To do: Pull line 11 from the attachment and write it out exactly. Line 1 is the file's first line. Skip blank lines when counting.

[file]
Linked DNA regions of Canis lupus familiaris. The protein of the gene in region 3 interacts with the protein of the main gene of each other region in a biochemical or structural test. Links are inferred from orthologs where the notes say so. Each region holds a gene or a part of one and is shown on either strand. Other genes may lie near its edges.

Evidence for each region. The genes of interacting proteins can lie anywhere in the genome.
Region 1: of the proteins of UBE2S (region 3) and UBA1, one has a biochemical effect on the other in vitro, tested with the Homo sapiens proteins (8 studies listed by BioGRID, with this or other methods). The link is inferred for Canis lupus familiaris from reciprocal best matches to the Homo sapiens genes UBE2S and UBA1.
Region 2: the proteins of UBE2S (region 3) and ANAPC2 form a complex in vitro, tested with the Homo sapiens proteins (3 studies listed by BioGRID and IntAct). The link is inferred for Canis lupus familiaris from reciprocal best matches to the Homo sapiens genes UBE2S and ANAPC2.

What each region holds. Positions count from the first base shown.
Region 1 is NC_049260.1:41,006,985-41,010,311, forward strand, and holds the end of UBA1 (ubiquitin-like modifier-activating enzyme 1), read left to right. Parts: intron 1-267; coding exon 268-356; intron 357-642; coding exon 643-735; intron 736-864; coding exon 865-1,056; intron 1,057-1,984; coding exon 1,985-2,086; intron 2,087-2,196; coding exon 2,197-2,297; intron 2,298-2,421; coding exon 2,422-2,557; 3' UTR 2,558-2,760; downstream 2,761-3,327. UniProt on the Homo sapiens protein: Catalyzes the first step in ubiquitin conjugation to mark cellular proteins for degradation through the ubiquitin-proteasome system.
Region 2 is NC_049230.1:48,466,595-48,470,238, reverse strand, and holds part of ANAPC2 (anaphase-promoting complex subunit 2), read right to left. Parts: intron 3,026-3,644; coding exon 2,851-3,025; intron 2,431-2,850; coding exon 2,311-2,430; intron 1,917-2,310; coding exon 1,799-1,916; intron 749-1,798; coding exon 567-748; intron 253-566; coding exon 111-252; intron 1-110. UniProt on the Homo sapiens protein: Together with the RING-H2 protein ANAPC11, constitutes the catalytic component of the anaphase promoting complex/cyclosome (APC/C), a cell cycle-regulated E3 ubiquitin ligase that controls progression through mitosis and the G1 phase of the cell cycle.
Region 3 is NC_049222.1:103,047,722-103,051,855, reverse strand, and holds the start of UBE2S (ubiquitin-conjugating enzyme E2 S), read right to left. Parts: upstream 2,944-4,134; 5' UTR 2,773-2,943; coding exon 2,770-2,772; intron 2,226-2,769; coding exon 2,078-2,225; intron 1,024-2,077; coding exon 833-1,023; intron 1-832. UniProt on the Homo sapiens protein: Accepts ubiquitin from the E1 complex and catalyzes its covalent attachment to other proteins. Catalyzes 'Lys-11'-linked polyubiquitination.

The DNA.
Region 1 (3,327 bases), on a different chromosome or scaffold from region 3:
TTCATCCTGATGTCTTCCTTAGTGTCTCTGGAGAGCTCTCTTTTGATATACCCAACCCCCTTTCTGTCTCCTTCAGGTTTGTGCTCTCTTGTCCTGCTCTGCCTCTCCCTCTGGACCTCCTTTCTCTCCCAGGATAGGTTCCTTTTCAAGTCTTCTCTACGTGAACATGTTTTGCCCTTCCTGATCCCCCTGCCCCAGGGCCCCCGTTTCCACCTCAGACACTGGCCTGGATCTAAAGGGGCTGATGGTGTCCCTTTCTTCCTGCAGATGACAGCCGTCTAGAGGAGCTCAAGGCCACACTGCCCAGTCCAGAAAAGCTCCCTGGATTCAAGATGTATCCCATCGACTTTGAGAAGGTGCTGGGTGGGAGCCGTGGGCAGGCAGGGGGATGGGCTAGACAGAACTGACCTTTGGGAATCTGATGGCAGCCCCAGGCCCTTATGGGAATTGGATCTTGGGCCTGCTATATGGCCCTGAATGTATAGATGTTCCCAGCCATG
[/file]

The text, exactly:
TTCATCCTGATGTCTTCCTTAGTGTCTCTGGAGAGCTCTCTTTTGATATACCCAACCCCCTTTCTGTCTCCTTCAGGTTTGTGCTCTCTTGTCCTGCTCTGCCTCTCCCTCTGGACCTCCTTTCTCTCCCAGGATAGGTTCCTTTTCAAGTCTTCTCTACGTGAACATGTTTTGCCCTTCCTGATCCCCCTGCCCCAGGGCCCCCGTTTCCACCTCAGACACTGGCCTGGATCTAAAGGGGCTGATGGTGTCCCTTTCTTCCTGCAGATGACAGCCGTCTAGAGGAGCTCAAGGCCACACTGCCCAGTCCAGAAAAGCTCCCTGGATTCAAGATGTATCCCATCGACTTTGAGAAGGTGCTGGGTGGGAGCCGTGGGCAGGCAGGGGGATGGGCTAGACAGAACTGACCTTTGGGAATCTGATGGCAGCCCCAGGCCCTTATGGGAATTGGATCTTGGGCCTGCTATATGGCCCTGAATGTATAGATGTTCCCAGCCATG